China will Expand its Cash-pooling Program, For Better Currency Management
The monetary authorities of China announced on Friday that the government would expand its cash-pooling services to multinational corporations (MNCs) to integrate domestic and foreign currency management on a larger scale.
According to statements made by the People’s Bank of China (PBOC) and the State Administration of Foreign Exchange (SAFE) — Shanghai, Guangdong, Shaanxi, and other regions, would be included in the pilot program designed to make the usage and management of cross-border capital easier.
New measures put into the program include expanding the number of pilot locations and allowing MNCs to manage consolidated domestic and foreign currency receipts and payments in China for their foreign subsidiaries. Additionally, to facilitate improved centralization and management of their fund and reduce the costs associated with their financing. Also, the government pledged to substantially simplify the process of receiving and making payments across borders in RMB (Yuan) for these MNCs.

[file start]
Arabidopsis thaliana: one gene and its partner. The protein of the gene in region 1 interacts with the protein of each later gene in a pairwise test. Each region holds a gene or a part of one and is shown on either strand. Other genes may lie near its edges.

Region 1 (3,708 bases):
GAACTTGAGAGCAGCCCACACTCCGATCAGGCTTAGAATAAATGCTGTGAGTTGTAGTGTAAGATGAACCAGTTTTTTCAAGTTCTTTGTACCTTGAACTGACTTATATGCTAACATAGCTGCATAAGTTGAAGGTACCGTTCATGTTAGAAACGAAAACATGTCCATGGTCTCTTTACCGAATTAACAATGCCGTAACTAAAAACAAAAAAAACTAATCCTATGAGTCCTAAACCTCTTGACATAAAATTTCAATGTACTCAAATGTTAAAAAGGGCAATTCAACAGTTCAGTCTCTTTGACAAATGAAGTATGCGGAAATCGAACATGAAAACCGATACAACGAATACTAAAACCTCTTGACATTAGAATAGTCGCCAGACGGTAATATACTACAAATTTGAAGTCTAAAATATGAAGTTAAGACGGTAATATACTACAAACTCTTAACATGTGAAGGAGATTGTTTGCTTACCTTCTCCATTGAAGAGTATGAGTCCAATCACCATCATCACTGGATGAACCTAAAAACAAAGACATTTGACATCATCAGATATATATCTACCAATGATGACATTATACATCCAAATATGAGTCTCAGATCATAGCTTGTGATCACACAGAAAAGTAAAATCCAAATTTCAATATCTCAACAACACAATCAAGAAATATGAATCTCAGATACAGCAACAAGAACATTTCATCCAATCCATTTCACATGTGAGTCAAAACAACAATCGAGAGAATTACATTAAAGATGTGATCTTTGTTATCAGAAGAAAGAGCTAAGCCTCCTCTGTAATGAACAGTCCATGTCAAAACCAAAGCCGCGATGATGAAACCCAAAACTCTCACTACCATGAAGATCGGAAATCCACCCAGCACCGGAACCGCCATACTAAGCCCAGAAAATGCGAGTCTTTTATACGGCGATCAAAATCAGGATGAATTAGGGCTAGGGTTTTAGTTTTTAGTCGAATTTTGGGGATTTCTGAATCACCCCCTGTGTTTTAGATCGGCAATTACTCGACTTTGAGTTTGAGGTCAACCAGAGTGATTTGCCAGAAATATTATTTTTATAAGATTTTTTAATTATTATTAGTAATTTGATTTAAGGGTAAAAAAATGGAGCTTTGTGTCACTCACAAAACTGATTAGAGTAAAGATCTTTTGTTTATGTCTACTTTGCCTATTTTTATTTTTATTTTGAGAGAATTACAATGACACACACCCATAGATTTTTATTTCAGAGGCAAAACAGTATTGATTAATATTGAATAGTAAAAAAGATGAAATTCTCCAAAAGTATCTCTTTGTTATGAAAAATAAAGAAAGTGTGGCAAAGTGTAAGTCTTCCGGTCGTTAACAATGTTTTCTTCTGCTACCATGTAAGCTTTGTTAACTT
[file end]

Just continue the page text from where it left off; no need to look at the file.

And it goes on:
In China, two legal regimes govern cross-border cash pooling: one is governed by the SAFE and is referred to as “multi-currency cash pooling,” while the other is “RMB cash pooling,” managed by the PBOC. Theoretically, a single MNC is limited to establishing only one cash pooling facility for RMB funds, where it can designate either a domestic or an international member enterprise to serve as the pool header. And one cash pooling facility for multiple currencies where MNCs must have a domestic entity acting as the pool header.
For the Free Trade Zones (FTZs) in China (e.g., Shanghai, Tianjin), Special cash pooling is available, subject to the local regulations. Therefore, they can be more flexible compared with the regular cash pooling regime outside the FTZs regarding the requirements of the member enterprises, quotas, etc. To take advantage of the flexibility of the FTZs, MNCs may opt to create either multi-currency cash pooling or RMB cash pooling (or both) within these zones. However, MNCs must establish a firm as a pool header in the FTZ.
Regarding accounting, the enterprise serving as the pool’s header will establish a domestic master account, and the member businesses will set sub-accounts. The master account is used as the conduit for all international fund transfers resulting from the cash pooling. Kindly note that if an MNC wishes to keep a separate account to pool the funds of its overseas subsidiaries, the MNC may nominate one of them to open what is known as a Non-Resident Account (NRA) with a local Chinese bank.
In March 2021, the trial cash-pooling program originated in Beijing and the southern economic powerhouse of Shenzhen. Since then, the program has managed nearly $50 billion of cross-border transactions.